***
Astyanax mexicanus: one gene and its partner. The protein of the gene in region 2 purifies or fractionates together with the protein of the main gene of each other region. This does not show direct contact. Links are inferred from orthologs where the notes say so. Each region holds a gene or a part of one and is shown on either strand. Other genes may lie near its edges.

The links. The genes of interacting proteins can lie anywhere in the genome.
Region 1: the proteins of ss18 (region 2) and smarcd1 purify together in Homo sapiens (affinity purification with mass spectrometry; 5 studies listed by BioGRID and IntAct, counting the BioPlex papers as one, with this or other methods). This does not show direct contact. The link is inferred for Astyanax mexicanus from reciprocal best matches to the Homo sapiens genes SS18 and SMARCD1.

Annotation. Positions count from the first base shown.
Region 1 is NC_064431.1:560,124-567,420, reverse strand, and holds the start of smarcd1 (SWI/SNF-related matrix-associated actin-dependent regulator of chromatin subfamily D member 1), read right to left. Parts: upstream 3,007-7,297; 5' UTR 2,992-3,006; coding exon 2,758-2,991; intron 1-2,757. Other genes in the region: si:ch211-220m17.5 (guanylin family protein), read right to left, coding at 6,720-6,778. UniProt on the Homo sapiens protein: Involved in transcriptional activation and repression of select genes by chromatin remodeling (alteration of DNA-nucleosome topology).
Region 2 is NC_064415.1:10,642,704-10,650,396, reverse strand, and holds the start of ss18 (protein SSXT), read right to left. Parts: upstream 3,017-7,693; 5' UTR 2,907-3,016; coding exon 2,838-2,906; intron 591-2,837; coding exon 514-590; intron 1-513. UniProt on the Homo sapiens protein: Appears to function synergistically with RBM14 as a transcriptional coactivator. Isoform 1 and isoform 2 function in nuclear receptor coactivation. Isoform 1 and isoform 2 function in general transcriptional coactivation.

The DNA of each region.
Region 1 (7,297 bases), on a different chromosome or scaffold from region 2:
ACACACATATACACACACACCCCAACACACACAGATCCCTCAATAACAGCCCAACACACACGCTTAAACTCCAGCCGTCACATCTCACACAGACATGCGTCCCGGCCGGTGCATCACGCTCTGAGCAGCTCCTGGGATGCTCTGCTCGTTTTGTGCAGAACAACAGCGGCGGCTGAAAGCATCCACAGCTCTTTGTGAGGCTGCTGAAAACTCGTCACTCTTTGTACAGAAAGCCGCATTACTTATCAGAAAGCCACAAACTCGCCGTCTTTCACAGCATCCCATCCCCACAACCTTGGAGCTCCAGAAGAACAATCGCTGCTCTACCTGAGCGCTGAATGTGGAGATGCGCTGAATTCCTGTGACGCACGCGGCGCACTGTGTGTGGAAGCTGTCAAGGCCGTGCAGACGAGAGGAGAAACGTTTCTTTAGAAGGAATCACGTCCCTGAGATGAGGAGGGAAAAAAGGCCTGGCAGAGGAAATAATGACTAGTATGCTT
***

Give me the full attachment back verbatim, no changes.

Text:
Astyanax mexicanus: one gene and its partner. The protein of the gene in region 2 purifies or fractionates together with the protein of the main gene of each other region. This does not show direct contact. Links are inferred from orthologs where the notes say so. Each region holds a gene or a part of one and is shown on either strand. Other genes may lie near its edges.

The links. The genes of interacting proteins can lie anywhere in the genome.
Region 1: the proteins of ss18 (region 2) and smarcd1 purify together in Homo sapiens (affinity purification with mass spectrometry; 5 studies listed by BioGRID and IntAct, counting the BioPlex papers as one, with this or other methods). This does not show direct contact. The link is inferred for Astyanax mexicanus from reciprocal best matches to the Homo sapiens genes SS18 and SMARCD1.

Annotation. Positions count from the first base shown.
Region 1 is NC_064431.1:560,124-567,420, reverse strand, and holds the start of smarcd1 (SWI/SNF-related matrix-associated actin-dependent regulator of chromatin subfamily D member 1), read right to left. Parts: upstream 3,007-7,297; 5' UTR 2,992-3,006; coding exon 2,758-2,991; intron 1-2,757. Other genes in the region: si:ch211-220m17.5 (guanylin family protein), read right to left, coding at 6,720-6,778. UniProt on the Homo sapiens protein: Involved in transcriptional activation and repression of select genes by chromatin remodeling (alteration of DNA-nucleosome topology).
Region 2 is NC_064415.1:10,642,704-10,650,396, reverse strand, and holds the start of ss18 (protein SSXT), read right to left. Parts: upstream 3,017-7,693; 5' UTR 2,907-3,016; coding exon 2,838-2,906; intron 591-2,837; coding exon 514-590; intron 1-513. UniProt on the Homo sapiens protein: Appears to function synergistically with RBM14 as a transcriptional coactivator. Isoform 1 and isoform 2 function in nuclear receptor coactivation. Isoform 1 and isoform 2 function in general transcriptional coactivation.

The DNA of each region.
Region 1 (7,297 bases), on a different chromosome or scaffold from region 2:
ACACACATATACACACACACCCCAACACACACAGATCCCTCAATAACAGCCCAACACACACGCTTAAACTCCAGCCGTCACATCTCACACAGACATGCGTCCCGGCCGGTGCATCACGCTCTGAGCAGCTCCTGGGATGCTCTGCTCGTTTTGTGCAGAACAACAGCGGCGGCTGAAAGCATCCACAGCTCTTTGTGAGGCTGCTGAAAACTCGTCACTCTTTGTACAGAAAGCCGCATTACTTATCAGAAAGCCACAAACTCGCCGTCTTTCACAGCATCCCATCCCCACAACCTTGGAGCTCCAGAAGAACAATCGCTGCTCTACCTGAGCGCTGAATGTGGAGATGCGCTGAATTCCTGTGACGCACGCGGCGCACTGTGTGTGGAAGCTGTCAAGGCCGTGCAGACGAGAGGAGAAACGTTTCTTTAGAAGGAATCACGTCCCTGAGATGAGGAGGGAAAAAAGGCCTGGCAGAGGAAATAATGACTAGTATGCTT